Island of Lost Souls

3-13 July 2008

In an attempt to emulate the spirit and ethos of the Revelation Film Festival, this review is a mash-up of Gonzo journalism and the technique of William Burroughs’ cut-up method.

Opening Night: Thursday 3 July / 7.00pm

The lobby to the Astor Cinema is infested with scene queens and wheelers and dealers of the local screen industry. I lunge backwards into my existential beatnik, who grips my arm as he takes the Revelation Film Festival opening night tickets from me. “I’ll handle this”, he says to the popcorn machine. “This audience member here has a yearning for independent vision, and this festival has plenty of medicine. My name is Doctor TV. Prepare the cinema at once. We’ll be at the bar.” (1) Doc V disappeared into the sea of Semillon Sauvignon Blanc swigging schmoozers. I headed to the sanctuary of the movie theatre. In the words of this year’s Rev program director Jack Sargeant, I was waiting for that “moment where the lights go off, when the projector starts, and the beam hits the screen, when everything becomes suspended, when the excitement and the possibility of cinema is realised”. (2)

The possibility of cinema. Sargeant’s statement confirms that Rev chairman Richard Sowada vigilantly hand picks his program directors, not only for their choice of films that transcend mainstream mediocrity, but also for the reason that their selections arouse the imagination and inspire individualism. Those in the audience familiar with the reputable underground film freak and subculture specialist that Sargeant is, were keen to get a celluloid sample of what was to be a taste of this year’s program. But like the high-speed slam of a Roller Derby Grrl in the Rev 08 programmed documentary Hell On Wheels (d. Bob Ray), Sargeant pushed aside the expectation of counter-cultural fare opening the festival. Instead he opted for Island of Lost Souls (d. Nikoloj Arcel), a fantasy adventure film from Denmark, detailed in the program notes as being “mercifully free of magic cupboards and private school educated boy wizards”. (3) This choice, which won Best Children/Family Film at the Copenhagen Robert Feston, didn’t touch the soul of my existential beatnik, who afterward declared that he had just wasted two hours of his life. Not surprising since existentialists don’t believe in the soul, but his reaction does remind one to question what a film festival says through the choice of its opening night film. Sargeant, whose father worked at the National Film Theatre, reveals in the festival program notes that as a child his experience of going to the cinema was akin to adventure. (4) I suggest that this was Sargeant’s intent on opening night. To return the audience back to the time before the realities of adulthood. To remind the cynical spectator of when they could once be possessed by the possibility of cinema. Sargeant’s programming of Island of Lost Souls was a call to adventure, and over the proceeding ten days of the festival, the public responded.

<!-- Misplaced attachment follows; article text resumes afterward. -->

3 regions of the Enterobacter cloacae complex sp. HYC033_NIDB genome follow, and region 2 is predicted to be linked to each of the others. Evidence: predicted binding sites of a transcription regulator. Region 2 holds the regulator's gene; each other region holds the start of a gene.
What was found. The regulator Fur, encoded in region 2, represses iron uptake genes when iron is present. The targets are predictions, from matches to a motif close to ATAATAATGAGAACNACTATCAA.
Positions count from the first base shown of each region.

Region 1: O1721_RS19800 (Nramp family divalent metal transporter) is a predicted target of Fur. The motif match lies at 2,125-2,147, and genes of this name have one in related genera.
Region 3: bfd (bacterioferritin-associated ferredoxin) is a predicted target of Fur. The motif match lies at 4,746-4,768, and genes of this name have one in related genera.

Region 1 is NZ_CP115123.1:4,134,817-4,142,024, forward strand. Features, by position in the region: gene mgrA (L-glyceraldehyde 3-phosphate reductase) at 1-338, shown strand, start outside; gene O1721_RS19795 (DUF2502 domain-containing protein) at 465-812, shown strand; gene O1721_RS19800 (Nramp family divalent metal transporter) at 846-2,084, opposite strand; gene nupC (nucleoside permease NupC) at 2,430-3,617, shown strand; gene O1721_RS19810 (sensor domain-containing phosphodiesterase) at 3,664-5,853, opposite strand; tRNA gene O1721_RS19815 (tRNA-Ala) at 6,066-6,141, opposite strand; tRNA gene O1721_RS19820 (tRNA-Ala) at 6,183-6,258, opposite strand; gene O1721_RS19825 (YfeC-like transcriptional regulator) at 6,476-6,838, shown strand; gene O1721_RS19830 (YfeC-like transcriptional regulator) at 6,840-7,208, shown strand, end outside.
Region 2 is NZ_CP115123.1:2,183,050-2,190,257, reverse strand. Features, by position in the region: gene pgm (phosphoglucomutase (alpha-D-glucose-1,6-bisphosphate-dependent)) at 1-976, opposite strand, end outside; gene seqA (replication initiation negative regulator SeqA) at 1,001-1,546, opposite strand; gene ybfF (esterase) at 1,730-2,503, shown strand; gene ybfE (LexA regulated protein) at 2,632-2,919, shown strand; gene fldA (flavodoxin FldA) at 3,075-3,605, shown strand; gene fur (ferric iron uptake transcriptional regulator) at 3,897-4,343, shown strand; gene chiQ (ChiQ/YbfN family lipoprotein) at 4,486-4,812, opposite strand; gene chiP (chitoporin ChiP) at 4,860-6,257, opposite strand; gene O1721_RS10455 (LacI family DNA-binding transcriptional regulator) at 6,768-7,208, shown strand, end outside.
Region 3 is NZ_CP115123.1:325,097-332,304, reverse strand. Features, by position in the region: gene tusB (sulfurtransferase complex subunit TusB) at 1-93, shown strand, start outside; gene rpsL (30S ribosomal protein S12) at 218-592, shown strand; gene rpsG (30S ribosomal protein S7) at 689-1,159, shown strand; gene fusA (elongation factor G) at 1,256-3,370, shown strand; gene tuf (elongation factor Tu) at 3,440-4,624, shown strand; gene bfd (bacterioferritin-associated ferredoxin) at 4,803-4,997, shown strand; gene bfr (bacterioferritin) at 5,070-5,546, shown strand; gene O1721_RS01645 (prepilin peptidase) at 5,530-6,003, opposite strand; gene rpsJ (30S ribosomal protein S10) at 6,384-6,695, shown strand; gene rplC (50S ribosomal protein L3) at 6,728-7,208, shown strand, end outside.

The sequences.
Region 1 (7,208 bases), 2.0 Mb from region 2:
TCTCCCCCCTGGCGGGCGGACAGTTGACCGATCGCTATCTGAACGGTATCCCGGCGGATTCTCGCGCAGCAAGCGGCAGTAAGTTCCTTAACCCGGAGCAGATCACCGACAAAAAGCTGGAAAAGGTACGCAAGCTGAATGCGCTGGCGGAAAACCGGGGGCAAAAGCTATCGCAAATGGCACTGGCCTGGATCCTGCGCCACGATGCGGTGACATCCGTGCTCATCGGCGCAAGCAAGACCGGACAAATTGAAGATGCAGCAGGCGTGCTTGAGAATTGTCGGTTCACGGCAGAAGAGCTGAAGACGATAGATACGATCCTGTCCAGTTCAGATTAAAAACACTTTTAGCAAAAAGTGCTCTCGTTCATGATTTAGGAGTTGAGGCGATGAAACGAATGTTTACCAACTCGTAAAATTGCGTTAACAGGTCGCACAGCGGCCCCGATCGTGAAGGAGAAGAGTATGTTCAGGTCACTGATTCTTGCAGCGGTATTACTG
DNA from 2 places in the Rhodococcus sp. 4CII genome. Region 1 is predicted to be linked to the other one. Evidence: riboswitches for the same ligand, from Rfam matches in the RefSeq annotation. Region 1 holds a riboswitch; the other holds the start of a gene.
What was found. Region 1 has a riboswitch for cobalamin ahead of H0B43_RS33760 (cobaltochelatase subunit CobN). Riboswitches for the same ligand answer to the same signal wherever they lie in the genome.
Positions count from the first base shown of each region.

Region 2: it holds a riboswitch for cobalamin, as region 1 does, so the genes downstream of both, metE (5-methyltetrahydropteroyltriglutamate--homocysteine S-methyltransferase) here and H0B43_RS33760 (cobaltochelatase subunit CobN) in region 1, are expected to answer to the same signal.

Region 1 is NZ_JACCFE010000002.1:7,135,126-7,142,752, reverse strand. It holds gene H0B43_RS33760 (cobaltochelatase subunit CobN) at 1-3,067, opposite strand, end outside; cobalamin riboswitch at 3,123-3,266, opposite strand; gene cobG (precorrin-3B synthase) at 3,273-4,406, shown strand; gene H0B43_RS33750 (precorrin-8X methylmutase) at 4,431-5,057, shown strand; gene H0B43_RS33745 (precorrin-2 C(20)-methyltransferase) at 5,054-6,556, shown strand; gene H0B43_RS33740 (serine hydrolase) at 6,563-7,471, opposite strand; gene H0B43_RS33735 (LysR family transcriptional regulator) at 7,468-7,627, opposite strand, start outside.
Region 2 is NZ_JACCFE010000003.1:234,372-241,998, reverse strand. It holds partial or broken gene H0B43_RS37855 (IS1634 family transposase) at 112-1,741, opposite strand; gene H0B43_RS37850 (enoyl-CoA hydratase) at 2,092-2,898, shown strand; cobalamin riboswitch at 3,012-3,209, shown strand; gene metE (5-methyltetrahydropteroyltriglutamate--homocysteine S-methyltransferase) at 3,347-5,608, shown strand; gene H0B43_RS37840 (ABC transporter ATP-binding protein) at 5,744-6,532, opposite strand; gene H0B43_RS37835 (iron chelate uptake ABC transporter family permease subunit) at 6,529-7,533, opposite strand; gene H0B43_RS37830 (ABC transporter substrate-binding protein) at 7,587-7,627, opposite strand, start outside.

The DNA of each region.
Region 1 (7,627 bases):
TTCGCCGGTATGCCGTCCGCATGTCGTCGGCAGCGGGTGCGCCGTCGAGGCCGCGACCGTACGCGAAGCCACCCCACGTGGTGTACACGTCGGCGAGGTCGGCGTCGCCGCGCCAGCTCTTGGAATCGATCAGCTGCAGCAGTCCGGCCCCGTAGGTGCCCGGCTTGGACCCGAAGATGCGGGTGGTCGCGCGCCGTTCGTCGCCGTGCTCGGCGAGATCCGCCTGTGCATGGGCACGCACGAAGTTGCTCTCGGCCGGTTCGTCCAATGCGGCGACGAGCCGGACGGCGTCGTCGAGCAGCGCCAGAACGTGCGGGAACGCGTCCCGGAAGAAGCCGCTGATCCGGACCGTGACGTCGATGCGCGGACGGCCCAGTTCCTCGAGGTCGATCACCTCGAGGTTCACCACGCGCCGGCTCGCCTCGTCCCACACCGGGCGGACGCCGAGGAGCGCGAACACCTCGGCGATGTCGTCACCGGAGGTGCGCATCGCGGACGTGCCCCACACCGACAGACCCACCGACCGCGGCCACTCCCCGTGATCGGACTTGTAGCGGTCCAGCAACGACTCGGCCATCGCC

A Night of Horror: Friday 4 July / 9.00pm

There was evidence in this cinema, of excessive consumption of almost every type of horror film know to civilised man (sic) since 1896. It could only be described as montage(5) Among this full capacity crowd were punters dressed as Freddy Kruger, Jason Voorhees and Leatherface, or was this just some gimmick inspired from the Rev 08 programmed documentary Spine Tingler! The William Castle Story (d. Jeffrey Schwarz)? Anyone who believes in the moral panic that horror fans have an unhealthy obsession that can potentially lead to deranged behaviour would have been nervous if they were in the room. This audience was a-buzz with chainsaw glee, hungry to see “the latest best and bloodiest flicks from Sydney’s A Night of Horror Short Film Festival”. (6) Horror fans are a breed of cinema audience that have a particularly strong knowledge of and dedication to the genre. Such fan communities rarely have the opportunity to gather on a mass level at the cinema. Since the ‘80s the communal viewing practice of horror fans has generally been relegated to that of the private home (one reason being that many titles of interest to this fan base weren’t receiving cinema distribution, this was compounded by the fact that horror fans have a taste for the censored, the uncertified and the uncut). The communal sharing of this fan base has therefore taken place via fanzines and the Internet. The night delivered an extraordinary occasion of communal sharing that was rare and unique enough to fit right on into the Jeff Krulik – Heavy Metal Parking Lot and Beyond! retrospective that was playing as part of Rev 08.